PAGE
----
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Mon, Jan 27, 2020

The potential global impact of the coronavirus outbreak

Beijing “must act" to contain the corona virus outbreak, Miyeon Oh says, "especially in light of the indirect but potentially massive economic, social, and political impacts of the coronavirus in the region and around the world.” There is growing concern in Beijing as well, Robert A. Manning added, “that if this pandemic is only in its early stages, it could become the straw that broke the camel’s back for an already anemic economy.”

New Atlanticist by David A. Wemer

China International Markets

Mon, Jan 27, 2020

Atlantic Council announces second annual Atlantic Council-Korea Foundation Journalist Fellowship class

WASHINGTON, DC – January 27, 2020 – The Atlantic Council announced today the selection of its second class of Fellows for the Atlantic Council-Korea Foundation Journalist Fellowship Program.  The Fellowship is a unique opportunity for early and mid-career, US-based journalists working in US media to develop a deeper knowledge of the most pressing economic and security […]

Press Release by Atlantic Council

Korea

Mon, Jan 27, 2020

China-Middle East expert Jonathan Fulton joins Atlantic Council as nonresident senior fellow

Washington, DC—January 27, 2020—The Atlantic Council’s Middle East Programs today announced the addition of Jonathan Fulton as a nonresident senior fellow. Fulton specializes in the increasingly important field of Chinese policy toward the Middle East and last year wrote an Atlantic Council report on the subject. “Jonathan has already made notable contributions to the debate […]

Press Release by Atlantic Council

China Middle East

Sun, Jan 26, 2020

Davos dispatch: Has China won?

2020 could mark a significant year for the emerging, generational clash between democratic and authoritarian capitalism.

Inflection Points by Frederick Kempe

China

Fri, Jan 24, 2020

China’s Persian Gulf strategy: Keep Tehran and Riyadh content

The current tensions between Washington and Tehran have been a major stress test for China’s Persian Gulf strategy.

MENASource by Julia Gurol and Jacopo Scita

China Iran

Thu, Jan 23, 2020

Younus in his podcast “Pakistonomy,” Episode 2: Mehvish Arifeen

In the News by Atlantic Council

Economy & Business Entrepreneurship

Wed, Jan 22, 2020

Europe to take center stage in global trade talks

With the “phase one” trade deal behind them, the United States and China will now probably shift attention to sorting out their economic and trade relationships with Europe. Caught in the middle of the US-China trade war and geopolitical competition, the European Union (EU) has tried to steer an independent course, balancing security and geopolitical concerns with economic and business needs. Doing so, however, has exposed many differences vis-a-vis the United States as well as China.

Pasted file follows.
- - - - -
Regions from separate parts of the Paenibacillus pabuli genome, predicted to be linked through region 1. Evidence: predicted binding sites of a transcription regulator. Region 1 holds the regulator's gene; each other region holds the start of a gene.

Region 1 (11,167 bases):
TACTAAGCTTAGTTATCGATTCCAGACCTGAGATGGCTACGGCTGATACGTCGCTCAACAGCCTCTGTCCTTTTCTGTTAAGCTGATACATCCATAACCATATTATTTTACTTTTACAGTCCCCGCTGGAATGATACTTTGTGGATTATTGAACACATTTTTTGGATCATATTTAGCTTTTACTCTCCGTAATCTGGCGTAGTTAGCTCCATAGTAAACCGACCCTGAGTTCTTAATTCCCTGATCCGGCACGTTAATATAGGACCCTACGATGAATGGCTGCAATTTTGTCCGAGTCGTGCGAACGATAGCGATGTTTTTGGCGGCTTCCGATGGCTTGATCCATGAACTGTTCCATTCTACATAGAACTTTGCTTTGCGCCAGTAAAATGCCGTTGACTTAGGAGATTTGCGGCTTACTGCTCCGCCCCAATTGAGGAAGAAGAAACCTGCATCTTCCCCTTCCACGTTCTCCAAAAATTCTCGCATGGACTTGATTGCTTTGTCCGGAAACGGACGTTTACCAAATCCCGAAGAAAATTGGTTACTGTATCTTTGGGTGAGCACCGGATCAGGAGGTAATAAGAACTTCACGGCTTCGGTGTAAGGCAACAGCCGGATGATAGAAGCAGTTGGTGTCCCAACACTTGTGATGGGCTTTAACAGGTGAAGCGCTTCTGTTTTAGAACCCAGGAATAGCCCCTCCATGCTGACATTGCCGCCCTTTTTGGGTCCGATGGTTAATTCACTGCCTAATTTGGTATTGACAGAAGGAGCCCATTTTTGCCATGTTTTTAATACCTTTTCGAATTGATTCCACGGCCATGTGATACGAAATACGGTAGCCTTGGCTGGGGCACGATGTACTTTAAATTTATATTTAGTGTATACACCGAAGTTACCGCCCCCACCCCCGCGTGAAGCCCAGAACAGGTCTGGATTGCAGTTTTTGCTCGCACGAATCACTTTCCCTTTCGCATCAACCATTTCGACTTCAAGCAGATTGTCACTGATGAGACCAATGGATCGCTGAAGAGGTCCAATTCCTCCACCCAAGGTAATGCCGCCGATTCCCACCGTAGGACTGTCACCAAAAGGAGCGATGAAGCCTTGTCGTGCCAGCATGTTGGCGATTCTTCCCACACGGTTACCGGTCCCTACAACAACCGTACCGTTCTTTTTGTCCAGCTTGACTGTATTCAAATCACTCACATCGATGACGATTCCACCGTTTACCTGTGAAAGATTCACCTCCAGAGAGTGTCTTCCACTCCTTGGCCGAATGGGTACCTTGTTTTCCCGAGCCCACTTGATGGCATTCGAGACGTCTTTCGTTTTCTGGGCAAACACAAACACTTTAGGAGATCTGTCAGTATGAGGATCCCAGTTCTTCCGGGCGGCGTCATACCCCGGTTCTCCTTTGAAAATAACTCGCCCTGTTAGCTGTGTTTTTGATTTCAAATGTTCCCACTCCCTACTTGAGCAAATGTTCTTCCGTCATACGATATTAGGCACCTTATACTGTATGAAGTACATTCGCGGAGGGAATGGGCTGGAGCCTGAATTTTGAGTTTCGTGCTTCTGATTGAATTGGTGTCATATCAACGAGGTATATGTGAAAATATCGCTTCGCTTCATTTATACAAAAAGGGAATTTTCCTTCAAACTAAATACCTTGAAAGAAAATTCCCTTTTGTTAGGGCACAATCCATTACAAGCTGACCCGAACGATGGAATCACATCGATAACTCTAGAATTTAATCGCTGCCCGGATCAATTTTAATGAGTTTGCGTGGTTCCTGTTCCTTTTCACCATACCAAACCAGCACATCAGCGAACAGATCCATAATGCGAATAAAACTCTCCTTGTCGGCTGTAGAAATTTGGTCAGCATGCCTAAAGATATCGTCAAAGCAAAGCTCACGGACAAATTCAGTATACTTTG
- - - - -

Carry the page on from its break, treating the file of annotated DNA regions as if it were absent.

New Atlanticist by Hung Tran

China European Union

Tue, Jan 21, 2020

“Go forth and set the world on fire”

As the world rages around the raging fires, I have to wonder: Is this the moment where we will finally see the forest for the trees? Why are we continuing to look into a crystal ball, as if the climate crisis is somehow our future, when it’s so glaringly clear that it is our present?

Blog Post by Kathy Baughman McLeod

Australia Climate Change & Climate Action

Tue, Jan 21, 2020

The Pakistani courts strike back

The historic sentencing in December of former dictator and president Pervez Musharraf was a blow to the military’s image and directly questions its unequivocal authority over shaping Pakistan’s political life—even if it is only symbolic. In a rare streak of defiance, the country’s courts are pushing back against a traditionally powerful and popular establishment hoping to inch the country from a seemingly illiberal to a more liberal democracy.

New Atlanticist by Fatima Salman

Democratic Transitions Pakistan

Tue, Jan 21, 2020

The economic battleground between China and the United Kingdom

The importance of the Shanghai-London Stock Connect suspension will depend on whether additional policy moves targeting large British firms will follow. In terms of tangible effects, this event causes little economic disruption, but is probably the most symbolically important use of Chinese financial sanctions thus far.

New Atlanticist by Michael Greenwald

China Financial Regulation